Travel costs need to be factored in – performing at a wedding may well involve several hours of driving, an hour of rehearsal to get any special requests or new repertoire for the ceremony sounding gorgeous, not to mention arriving an hour early to set up. The wedding itself will involve 3 or 4 hours of continually focussed playing – in short, four highly trained professionals with a lifetime of training and priceless instruments are often putting in an 8-10 hour day.
With the top groups, the wedding performance will be of a consistently high standard, they’ll spend time putting together a programme of music that caters to the tastes of each client and will try to accommodate special requests where possible. Good string quartets are made up of strong players who are used to projecting their sound across the whole room without forcing because they’ve played at hundreds of weddings and concerts. Like all experienced wedding suppliers, they are very used to dealing with every aspect of playing at a ceremony or reception – from ending the processional piece in just the right place so the bride isn’t kept waiting, to engaging the guests and lifting everyone’s spirits with upbeat music if rain means the drinks reception has to be held indoors.
With full time string quartets there’ll also be a secure network of backup – if a player gets suddenly ill on the morning of the wedding, there will be a list of equally accomplished musicians, ready rehearsed – who can be called upon to replace them at short notice, so no client should ever get let down.
Although many quartets may be open to negotiating on price for less ‘in demand’ dates such as a Tuesday afternoon in February, really good musicians will be booked most days for other orchestral or recording work anyway (aside from the quartet), so any discount they are able to offer is likely to be quite small.
To compare the price of a string quartet with other wedding service providers, a single toastmaster can cost anything between £200 – £450 for a wedding, so it’s hard to understand how even the cheapest string quartets (obviously with four people, not just one) can provide a day of music for around the same fee whilst maintaining quality and a professional standard. The simple answer to this is they probably can’t.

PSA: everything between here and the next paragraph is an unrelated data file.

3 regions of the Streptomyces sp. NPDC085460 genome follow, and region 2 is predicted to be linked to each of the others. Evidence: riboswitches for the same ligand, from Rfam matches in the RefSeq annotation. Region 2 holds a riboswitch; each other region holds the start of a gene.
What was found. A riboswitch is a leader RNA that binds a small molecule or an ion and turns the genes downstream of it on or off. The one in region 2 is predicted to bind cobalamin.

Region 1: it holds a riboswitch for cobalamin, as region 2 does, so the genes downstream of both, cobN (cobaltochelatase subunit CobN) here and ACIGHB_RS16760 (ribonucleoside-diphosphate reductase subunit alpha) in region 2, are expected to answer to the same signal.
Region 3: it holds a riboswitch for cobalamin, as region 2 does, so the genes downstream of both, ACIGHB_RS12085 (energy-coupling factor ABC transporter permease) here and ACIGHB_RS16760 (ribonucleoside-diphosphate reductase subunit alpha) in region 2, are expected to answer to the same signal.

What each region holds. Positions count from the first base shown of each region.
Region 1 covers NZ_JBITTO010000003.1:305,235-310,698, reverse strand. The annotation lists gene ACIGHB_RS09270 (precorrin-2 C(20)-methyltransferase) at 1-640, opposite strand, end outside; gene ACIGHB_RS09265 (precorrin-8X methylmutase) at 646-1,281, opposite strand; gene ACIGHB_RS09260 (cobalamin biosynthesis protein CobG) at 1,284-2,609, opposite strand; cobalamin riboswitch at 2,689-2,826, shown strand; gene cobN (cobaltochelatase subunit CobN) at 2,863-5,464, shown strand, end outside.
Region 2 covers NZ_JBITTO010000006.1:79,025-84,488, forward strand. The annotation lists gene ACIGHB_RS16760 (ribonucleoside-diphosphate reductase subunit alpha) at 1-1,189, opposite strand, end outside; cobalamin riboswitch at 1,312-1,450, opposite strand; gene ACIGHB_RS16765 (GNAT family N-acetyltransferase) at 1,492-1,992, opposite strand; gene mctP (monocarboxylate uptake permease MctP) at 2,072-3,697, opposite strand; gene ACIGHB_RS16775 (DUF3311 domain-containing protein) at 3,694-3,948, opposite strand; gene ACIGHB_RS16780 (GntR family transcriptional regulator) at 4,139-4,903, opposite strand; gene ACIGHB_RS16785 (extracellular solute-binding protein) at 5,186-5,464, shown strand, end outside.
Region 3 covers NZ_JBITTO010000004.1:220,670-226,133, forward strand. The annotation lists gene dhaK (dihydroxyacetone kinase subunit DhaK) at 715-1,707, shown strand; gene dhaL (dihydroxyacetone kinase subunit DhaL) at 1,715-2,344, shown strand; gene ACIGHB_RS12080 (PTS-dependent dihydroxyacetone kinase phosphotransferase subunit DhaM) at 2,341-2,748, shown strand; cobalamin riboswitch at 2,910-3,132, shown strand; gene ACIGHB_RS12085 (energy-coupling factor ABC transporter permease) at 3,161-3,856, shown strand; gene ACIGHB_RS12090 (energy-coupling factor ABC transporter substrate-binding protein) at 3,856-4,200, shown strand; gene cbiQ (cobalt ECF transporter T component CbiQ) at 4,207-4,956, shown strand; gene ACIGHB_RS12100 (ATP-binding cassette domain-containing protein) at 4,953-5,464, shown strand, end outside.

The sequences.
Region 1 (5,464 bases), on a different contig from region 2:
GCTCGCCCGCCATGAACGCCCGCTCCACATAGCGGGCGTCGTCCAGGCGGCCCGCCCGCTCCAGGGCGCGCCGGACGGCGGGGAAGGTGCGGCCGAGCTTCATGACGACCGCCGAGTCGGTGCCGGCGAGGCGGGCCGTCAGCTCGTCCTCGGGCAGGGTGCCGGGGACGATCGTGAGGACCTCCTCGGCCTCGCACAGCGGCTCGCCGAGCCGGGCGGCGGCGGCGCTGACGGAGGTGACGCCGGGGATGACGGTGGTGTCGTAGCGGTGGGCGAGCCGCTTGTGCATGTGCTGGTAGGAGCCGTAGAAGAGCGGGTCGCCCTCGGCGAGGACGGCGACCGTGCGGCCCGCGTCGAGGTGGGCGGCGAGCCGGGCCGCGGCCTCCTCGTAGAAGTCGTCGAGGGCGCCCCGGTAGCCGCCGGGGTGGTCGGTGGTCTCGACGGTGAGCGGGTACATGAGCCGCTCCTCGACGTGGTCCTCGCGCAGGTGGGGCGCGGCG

After listening to lots of samples of string quartets, it quickly becomes apparent that there is a wide range of different standards out there. Listen out for a ‘tight’ sound, perfectly in tune, playing pieces at a good speed – in short, high quality musicianship should shine through even via website samples and computer speakers. Even when a couple are only looking for a string quartet to supply background music for a wedding reception, it’s true that guests do notice when the standard is high and the group can become a real feature of the day, creating just the right atmosphere and playing music that everyone will actually enjoy hearing, particularly modern string quartet songs.
A good wedding string quartet can often make an occasion memorable. When price shopping and comparing different string quartets, clients should be aware of what standard they’ll be getting on the day. Firstly listen carefully to any samples, look at whether the groups repertoire has enough to hold your guests interest, consider how experienced they are, whether they have other musicians to call on in an emergency, whether they will give you a proper contract protecting both parties, whether they have public liability insurance (some venues insist on this), if they reply to you quickly (always a good sign!) and how helpful the group are to deal with from the very first enquiry.